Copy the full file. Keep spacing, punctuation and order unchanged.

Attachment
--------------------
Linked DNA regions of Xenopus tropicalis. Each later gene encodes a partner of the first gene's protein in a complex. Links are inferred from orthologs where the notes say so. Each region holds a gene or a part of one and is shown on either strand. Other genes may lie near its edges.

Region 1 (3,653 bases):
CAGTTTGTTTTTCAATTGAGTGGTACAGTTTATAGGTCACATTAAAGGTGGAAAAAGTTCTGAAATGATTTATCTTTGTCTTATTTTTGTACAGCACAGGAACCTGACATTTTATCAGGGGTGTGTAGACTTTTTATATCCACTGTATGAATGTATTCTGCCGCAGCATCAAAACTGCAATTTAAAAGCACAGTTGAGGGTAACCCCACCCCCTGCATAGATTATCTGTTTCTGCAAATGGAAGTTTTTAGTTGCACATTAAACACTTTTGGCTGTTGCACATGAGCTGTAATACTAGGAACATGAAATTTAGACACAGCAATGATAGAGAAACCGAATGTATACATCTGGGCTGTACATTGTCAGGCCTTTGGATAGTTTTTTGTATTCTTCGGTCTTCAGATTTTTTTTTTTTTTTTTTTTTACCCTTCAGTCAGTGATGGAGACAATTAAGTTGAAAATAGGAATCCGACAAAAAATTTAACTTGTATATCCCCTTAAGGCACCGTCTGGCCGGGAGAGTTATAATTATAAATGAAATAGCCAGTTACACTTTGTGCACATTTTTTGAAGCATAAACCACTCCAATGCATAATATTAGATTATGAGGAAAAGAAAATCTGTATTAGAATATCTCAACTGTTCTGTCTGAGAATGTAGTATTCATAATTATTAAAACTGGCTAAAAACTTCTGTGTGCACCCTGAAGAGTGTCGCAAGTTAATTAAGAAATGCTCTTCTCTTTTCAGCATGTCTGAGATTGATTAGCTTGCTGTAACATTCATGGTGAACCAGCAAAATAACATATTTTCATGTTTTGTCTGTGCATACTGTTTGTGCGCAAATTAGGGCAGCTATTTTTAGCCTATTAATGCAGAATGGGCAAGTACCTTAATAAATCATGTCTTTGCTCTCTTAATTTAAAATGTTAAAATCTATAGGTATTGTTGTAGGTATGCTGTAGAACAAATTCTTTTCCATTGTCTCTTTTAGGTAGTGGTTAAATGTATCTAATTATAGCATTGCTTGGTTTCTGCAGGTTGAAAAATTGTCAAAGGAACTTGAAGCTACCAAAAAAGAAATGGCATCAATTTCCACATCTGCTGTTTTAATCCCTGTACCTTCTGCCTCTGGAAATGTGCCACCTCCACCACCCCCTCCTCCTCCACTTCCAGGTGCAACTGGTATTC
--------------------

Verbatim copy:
Linked DNA regions of Xenopus tropicalis. Each later gene encodes a partner of the first gene's protein in a complex. Links are inferred from orthologs where the notes say so. Each region holds a gene or a part of one and is shown on either strand. Other genes may lie near its edges.

Region 1 (3,653 bases):
CAGTTTGTTTTTCAATTGAGTGGTACAGTTTATAGGTCACATTAAAGGTGGAAAAAGTTCTGAAATGATTTATCTTTGTCTTATTTTTGTACAGCACAGGAACCTGACATTTTATCAGGGGTGTGTAGACTTTTTATATCCACTGTATGAATGTATTCTGCCGCAGCATCAAAACTGCAATTTAAAAGCACAGTTGAGGGTAACCCCACCCCCTGCATAGATTATCTGTTTCTGCAAATGGAAGTTTTTAGTTGCACATTAAACACTTTTGGCTGTTGCACATGAGCTGTAATACTAGGAACATGAAATTTAGACACAGCAATGATAGAGAAACCGAATGTATACATCTGGGCTGTACATTGTCAGGCCTTTGGATAGTTTTTTGTATTCTTCGGTCTTCAGATTTTTTTTTTTTTTTTTTTTTACCCTTCAGTCAGTGATGGAGACAATTAAGTTGAAAATAGGAATCCGACAAAAAATTTAACTTGTATATCCCCTTAAGGCACCGTCTGGCCGGGAGAGTTATAATTATAAATGAAATAGCCAGTTACACTTTGTGCACATTTTTTGAAGCATAAACCACTCCAATGCATAATATTAGATTATGAGGAAAAGAAAATCTGTATTAGAATATCTCAACTGTTCTGTCTGAGAATGTAGTATTCATAATTATTAAAACTGGCTAAAAACTTCTGTGTGCACCCTGAAGAGTGTCGCAAGTTAATTAAGAAATGCTCTTCTCTTTTCAGCATGTCTGAGATTGATTAGCTTGCTGTAACATTCATGGTGAACCAGCAAAATAACATATTTTCATGTTTTGTCTGTGCATACTGTTTGTGCGCAAATTAGGGCAGCTATTTTTAGCCTATTAATGCAGAATGGGCAAGTACCTTAATAAATCATGTCTTTGCTCTCTTAATTTAAAATGTTAAAATCTATAGGTATTGTTGTAGGTATGCTGTAGAACAAATTCTTTTCCATTGTCTCTTTTAGGTAGTGGTTAAATGTATCTAATTATAGCATTGCTTGGTTTCTGCAGGTTGAAAAATTGTCAAAGGAACTTGAAGCTACCAAAAAAGAAATGGCATCAATTTCCACATCTGCTGTTTTAATCCCTGTACCTTCTGCCTCTGGAAATGTGCCACCTCCACCACCCCCTCCTCCTCCACTTCCAGGTGCAACTGGTATTC